“60 Minutes” correspondent Morley Safer, who retired just a week ago after 52 years at CBS, has died, the network announced on Thursday. He was 84.
"60 Minutes" said goodbye to Safer on Sunday, honoring the newsman who was a fixture at the CBS newsmagazine.
The tribute marked the close of a decades-long career for Safer, who, according to the program, had the longest-ever run on prime-time television.
It’s been a wonderful run, and I want to thank the millions of people who have been loyal to our @60Minutes broadcast. Thank you!— Morley Safer (@SaferCBS) May 15, 2016
During the hourlong show, Safer was described as tough, funny, intrepid, curious and courageous, with reporting that ranged from the Cold War to cyberspace, from the Muppets to the Orient Express.
Safer's first report on "60 Minutes" in 1970 was about the training of U.S. Sky Marshals. His 919th and last, a profile of Danish architect Bjarke Ingels, was broadcast in March. At 84 and dealing with health issues, Safer had cut back on work in recent years. The Toronto-born Safer was the first Saigon bureau chief for CBS News.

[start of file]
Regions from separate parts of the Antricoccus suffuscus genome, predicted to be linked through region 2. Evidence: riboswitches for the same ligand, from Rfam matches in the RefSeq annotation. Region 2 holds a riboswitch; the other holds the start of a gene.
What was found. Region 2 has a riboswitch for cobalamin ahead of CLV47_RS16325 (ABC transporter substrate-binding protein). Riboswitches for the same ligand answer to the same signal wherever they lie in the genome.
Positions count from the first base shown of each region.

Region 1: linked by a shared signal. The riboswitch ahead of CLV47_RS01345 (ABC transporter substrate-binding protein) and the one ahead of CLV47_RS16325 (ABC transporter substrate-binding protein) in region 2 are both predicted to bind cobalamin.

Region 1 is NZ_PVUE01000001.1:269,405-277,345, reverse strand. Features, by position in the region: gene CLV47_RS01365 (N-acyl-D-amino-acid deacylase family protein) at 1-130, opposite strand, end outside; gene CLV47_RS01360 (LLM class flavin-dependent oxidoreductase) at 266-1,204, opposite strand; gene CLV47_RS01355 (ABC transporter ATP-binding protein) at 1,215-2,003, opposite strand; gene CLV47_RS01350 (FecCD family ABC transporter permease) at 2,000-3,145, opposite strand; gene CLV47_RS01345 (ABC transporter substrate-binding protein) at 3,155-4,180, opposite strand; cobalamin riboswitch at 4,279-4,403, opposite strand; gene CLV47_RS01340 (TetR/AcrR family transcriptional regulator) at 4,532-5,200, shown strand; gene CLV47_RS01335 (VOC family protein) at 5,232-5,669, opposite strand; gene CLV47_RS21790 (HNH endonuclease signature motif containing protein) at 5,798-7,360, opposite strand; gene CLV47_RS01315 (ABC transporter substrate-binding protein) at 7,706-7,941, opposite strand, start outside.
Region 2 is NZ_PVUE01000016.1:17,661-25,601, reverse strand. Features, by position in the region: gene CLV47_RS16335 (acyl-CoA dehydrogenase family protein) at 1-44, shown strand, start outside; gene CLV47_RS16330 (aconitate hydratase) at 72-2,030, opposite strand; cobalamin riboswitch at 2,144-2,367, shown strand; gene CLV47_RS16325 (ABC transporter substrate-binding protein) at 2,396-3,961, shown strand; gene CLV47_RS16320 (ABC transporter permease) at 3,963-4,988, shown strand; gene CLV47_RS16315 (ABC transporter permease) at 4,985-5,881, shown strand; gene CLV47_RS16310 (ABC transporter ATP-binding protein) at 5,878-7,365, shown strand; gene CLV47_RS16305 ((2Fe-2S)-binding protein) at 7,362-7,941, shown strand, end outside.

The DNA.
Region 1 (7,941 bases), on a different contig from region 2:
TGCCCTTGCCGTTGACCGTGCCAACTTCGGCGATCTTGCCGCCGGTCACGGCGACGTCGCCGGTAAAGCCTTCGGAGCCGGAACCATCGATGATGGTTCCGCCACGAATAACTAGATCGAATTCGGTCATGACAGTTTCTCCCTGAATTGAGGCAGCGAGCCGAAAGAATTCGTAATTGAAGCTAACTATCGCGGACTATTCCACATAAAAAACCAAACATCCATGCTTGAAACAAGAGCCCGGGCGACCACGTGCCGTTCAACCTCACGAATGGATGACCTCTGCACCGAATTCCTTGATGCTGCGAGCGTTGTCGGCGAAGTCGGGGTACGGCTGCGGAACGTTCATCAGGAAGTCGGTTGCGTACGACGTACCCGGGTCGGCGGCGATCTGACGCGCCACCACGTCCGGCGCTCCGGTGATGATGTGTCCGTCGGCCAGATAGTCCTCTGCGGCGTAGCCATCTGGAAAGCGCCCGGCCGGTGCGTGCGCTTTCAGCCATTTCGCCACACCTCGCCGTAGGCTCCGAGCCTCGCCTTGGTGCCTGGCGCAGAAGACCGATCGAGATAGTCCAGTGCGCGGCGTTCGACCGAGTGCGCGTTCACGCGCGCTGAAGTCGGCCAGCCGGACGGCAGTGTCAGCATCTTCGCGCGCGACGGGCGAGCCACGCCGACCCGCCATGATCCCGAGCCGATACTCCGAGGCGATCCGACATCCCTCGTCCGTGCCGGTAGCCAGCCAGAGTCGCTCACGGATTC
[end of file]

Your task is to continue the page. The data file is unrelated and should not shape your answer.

"Morley was right in back of me every step of the way. I had to do it. He didn't," recalled a former Army soldier whose unit Safer joined for a story. Slogging through the jungle with bullets sometimes flying was tough and dangerous duty, but "Morley was cool as a hog on ice."
His 1965 report on U.S. Marines burning the Vietnamese village of Cam Ne was a turning point in public attitude toward the war. An outraged President Lyndon Johnson wanted him fired.
Safer broadcast a report from inside China in 1967 when it still was largely a closed society and, as a Canadian Broadcast Corp. reporter, witnessed the building of the Berlin Wall in Germany in 1961.
He was a London bureau chief for CBS News in the late 1960s before joining "60 Minutes."
Safer considered one element above all — the spoken word — to be essential for great television: "What you're aiming at," he said, "are people's ears rather than their eyes."
A focus on language over video might sound strange for a journalist so identified with TV.
"I really don't like being on television. I find it intimidating," he confided, but added he had long ago made peace with it, explaining with a sly smile, "the money's very good."
The Associated Press contributed to this report.